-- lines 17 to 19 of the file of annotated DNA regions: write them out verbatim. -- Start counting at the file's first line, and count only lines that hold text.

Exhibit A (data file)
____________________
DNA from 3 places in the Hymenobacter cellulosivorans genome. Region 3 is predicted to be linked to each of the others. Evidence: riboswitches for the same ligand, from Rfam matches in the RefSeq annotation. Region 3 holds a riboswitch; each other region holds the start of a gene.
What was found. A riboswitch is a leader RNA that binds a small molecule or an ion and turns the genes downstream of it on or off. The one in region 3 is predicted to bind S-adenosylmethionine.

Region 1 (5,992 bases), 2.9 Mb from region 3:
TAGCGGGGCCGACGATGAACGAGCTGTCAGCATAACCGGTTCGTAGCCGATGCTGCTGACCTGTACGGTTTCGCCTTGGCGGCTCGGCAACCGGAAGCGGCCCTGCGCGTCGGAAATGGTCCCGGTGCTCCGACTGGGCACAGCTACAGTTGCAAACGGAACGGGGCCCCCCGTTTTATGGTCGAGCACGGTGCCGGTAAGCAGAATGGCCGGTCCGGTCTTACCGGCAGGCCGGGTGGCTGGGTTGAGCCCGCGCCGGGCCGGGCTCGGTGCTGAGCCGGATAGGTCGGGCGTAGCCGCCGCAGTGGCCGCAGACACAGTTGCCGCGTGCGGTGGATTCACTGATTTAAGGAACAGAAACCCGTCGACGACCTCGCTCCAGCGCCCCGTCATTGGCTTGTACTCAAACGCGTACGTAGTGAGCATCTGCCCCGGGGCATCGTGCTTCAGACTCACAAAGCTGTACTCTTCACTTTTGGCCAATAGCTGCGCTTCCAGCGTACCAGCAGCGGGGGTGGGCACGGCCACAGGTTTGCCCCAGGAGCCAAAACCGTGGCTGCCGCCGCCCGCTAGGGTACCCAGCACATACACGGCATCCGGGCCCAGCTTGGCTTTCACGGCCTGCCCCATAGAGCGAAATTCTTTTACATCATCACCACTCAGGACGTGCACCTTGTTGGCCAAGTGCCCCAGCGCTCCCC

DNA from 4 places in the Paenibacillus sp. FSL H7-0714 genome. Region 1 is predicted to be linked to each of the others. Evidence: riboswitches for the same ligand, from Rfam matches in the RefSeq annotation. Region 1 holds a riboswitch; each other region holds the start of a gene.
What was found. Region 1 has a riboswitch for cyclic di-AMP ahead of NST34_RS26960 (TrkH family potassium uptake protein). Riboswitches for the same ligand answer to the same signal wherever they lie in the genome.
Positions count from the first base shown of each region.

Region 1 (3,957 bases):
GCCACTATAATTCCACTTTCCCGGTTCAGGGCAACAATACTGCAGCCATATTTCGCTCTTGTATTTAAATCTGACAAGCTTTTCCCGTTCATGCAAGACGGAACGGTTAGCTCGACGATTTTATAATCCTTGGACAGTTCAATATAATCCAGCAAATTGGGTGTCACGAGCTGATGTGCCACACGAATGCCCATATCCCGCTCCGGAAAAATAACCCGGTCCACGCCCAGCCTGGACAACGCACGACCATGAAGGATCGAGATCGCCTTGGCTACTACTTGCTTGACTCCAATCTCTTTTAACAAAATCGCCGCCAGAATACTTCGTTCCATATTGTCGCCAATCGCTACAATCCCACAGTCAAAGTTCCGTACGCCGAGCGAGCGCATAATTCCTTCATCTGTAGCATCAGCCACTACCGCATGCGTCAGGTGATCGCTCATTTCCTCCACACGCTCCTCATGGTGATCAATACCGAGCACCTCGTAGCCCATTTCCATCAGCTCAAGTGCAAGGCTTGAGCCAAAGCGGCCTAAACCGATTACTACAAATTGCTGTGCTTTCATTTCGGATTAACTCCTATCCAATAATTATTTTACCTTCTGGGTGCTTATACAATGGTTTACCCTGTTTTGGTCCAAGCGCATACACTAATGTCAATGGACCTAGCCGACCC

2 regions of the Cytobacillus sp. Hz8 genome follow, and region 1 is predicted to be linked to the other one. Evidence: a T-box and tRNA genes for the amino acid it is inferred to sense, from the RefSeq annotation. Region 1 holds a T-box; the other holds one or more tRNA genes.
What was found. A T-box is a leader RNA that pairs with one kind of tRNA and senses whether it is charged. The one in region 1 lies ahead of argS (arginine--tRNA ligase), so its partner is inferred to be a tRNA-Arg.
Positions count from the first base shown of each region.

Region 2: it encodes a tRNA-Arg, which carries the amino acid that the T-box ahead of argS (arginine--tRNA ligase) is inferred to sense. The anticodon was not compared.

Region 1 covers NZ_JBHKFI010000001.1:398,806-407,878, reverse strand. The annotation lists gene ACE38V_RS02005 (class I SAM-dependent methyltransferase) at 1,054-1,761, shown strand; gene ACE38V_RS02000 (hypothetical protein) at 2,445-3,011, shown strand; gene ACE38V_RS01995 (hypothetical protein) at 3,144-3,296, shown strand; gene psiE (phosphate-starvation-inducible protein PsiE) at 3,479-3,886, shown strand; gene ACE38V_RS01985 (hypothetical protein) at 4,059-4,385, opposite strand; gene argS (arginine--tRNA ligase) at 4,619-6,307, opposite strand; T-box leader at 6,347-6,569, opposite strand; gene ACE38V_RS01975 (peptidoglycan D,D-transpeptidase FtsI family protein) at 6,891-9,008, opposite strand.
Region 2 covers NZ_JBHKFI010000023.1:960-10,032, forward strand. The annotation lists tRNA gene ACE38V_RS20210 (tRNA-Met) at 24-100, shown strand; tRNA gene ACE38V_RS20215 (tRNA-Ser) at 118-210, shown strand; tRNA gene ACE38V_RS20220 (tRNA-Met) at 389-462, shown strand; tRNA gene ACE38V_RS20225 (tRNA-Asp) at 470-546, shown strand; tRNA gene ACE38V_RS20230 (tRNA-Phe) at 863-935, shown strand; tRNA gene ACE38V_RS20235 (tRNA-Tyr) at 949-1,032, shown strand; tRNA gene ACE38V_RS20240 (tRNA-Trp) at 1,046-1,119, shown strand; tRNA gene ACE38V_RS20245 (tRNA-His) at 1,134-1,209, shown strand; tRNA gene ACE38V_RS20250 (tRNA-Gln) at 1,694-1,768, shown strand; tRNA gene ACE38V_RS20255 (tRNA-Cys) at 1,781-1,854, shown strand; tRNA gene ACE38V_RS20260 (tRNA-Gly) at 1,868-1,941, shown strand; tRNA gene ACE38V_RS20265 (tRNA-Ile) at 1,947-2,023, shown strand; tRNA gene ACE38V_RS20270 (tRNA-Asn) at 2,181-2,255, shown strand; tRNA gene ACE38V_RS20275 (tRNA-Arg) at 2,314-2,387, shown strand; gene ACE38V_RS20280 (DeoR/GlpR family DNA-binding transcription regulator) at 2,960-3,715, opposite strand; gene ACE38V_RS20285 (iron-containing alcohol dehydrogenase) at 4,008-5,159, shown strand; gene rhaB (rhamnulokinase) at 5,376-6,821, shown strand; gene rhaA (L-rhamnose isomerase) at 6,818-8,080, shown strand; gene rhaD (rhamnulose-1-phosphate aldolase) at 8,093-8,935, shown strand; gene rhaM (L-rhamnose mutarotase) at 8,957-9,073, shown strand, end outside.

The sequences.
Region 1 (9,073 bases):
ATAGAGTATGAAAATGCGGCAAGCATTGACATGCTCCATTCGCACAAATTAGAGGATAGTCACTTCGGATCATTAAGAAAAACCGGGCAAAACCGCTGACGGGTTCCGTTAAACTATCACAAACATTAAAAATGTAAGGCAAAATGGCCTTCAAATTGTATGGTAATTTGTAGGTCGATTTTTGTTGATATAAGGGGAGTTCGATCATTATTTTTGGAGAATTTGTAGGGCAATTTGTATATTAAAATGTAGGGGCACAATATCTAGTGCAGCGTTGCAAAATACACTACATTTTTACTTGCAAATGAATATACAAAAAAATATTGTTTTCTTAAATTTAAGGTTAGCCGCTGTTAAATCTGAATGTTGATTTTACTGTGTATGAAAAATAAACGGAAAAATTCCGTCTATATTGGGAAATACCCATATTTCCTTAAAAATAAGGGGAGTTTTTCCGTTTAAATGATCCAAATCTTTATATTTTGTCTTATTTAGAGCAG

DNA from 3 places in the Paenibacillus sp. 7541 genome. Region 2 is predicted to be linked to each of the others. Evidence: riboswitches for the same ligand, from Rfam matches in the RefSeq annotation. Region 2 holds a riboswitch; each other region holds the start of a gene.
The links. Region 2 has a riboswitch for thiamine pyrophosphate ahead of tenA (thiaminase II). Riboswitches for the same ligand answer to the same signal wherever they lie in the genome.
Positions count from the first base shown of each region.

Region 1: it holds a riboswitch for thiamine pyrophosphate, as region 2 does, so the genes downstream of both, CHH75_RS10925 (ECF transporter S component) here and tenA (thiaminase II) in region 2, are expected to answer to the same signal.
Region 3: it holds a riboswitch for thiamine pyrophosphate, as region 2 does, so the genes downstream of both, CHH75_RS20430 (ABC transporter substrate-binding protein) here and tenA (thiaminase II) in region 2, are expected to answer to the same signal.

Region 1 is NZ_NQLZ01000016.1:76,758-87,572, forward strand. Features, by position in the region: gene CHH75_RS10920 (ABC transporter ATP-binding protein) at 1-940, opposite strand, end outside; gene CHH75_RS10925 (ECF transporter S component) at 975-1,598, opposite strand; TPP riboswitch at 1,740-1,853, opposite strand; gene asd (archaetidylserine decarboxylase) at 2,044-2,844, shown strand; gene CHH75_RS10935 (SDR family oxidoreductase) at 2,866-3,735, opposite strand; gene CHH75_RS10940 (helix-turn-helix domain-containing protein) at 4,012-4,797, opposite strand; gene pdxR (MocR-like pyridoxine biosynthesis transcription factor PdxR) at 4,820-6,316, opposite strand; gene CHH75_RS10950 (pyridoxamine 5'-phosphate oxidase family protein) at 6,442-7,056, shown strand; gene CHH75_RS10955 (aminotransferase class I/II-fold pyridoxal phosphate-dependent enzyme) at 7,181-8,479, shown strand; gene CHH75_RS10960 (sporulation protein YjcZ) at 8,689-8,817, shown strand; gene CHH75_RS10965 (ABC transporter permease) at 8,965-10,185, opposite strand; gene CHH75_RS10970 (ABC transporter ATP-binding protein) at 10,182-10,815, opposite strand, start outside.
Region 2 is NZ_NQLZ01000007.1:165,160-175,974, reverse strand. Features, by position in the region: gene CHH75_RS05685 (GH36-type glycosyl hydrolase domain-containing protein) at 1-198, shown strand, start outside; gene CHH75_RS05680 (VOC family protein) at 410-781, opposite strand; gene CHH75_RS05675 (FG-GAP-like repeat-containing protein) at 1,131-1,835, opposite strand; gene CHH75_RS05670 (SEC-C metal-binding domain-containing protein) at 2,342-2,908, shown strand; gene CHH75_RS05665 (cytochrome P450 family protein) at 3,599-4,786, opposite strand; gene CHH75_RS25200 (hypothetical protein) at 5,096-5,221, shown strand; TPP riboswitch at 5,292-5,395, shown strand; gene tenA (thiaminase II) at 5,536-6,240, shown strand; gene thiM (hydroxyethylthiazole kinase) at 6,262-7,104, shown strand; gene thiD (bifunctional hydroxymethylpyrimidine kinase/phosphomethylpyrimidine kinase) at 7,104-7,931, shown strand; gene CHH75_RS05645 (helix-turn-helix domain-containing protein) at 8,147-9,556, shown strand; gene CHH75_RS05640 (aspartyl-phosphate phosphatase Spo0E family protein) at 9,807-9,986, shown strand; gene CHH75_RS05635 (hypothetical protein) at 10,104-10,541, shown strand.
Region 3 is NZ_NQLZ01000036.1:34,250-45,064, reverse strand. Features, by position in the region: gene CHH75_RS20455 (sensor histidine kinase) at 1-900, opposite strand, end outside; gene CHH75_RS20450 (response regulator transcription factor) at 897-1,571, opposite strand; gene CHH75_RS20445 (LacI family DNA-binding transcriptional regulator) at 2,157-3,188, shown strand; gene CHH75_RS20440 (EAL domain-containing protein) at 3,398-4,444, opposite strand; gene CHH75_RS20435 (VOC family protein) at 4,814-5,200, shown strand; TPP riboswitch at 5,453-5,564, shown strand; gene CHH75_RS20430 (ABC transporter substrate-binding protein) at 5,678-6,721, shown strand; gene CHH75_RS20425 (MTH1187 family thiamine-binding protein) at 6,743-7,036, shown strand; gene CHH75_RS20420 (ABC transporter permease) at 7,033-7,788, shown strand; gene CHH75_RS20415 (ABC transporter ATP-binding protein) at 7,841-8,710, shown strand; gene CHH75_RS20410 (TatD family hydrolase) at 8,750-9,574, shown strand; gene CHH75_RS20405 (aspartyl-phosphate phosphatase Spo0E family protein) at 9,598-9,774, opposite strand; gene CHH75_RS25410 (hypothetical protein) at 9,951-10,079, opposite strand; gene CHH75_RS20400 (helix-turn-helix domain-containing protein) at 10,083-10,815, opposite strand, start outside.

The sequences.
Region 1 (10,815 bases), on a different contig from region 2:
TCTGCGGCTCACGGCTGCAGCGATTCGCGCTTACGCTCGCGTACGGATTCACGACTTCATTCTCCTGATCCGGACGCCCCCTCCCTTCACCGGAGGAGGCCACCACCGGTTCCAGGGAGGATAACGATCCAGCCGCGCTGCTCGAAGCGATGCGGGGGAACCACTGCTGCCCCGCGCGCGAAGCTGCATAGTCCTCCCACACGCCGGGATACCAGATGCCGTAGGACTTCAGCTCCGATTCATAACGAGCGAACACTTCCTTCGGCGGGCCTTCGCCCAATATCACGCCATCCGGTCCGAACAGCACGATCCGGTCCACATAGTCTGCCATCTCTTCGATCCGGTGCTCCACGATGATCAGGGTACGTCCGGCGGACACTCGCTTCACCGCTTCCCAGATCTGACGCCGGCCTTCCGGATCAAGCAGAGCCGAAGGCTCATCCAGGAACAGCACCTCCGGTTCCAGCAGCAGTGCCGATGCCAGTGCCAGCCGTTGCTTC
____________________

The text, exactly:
Region 1 (9,073 bases):
ATAGAGTATGAAAATGCGGCAAGCATTGACATGCTCCATTCGCACAAATTAGAGGATAGTCACTTCGGATCATTAAGAAAAACCGGGCAAAACCGCTGACGGGTTCCGTTAAACTATCACAAACATTAAAAATGTAAGGCAAAATGGCCTTCAAATTGTATGGTAATTTGTAGGTCGATTTTTGTTGATATAAGGGGAGTTCGATCATTATTTTTGGAGAATTTGTAGGGCAATTTGTATATTAAAATGTAGGGGCACAATATCTAGTGCAGCGTTGCAAAATACACTACATTTTTACTTGCAAATGAATATACAAAAAAATATTGTTTTCTTAAATTTAAGGTTAGCCGCTGTTAAATCTGAATGTTGATTTTACTGTGTATGAAAAATAAACGGAAAAATTCCGTCTATATTGGGAAATACCCATATTTCCTTAAAAATAAGGGGAGTTTTTCCGTTTAAATGATCCAAATCTTTATATTTTGTCTTATTTAGAGCAG

DNA from 3 places in the Paenibacillus sp. 7541 genome. Region 2 is predicted to be linked to each of the others. Evidence: riboswitches for the same ligand, from Rfam matches in the RefSeq annotation. Region 2 holds a riboswitch; each other region holds the start of a gene.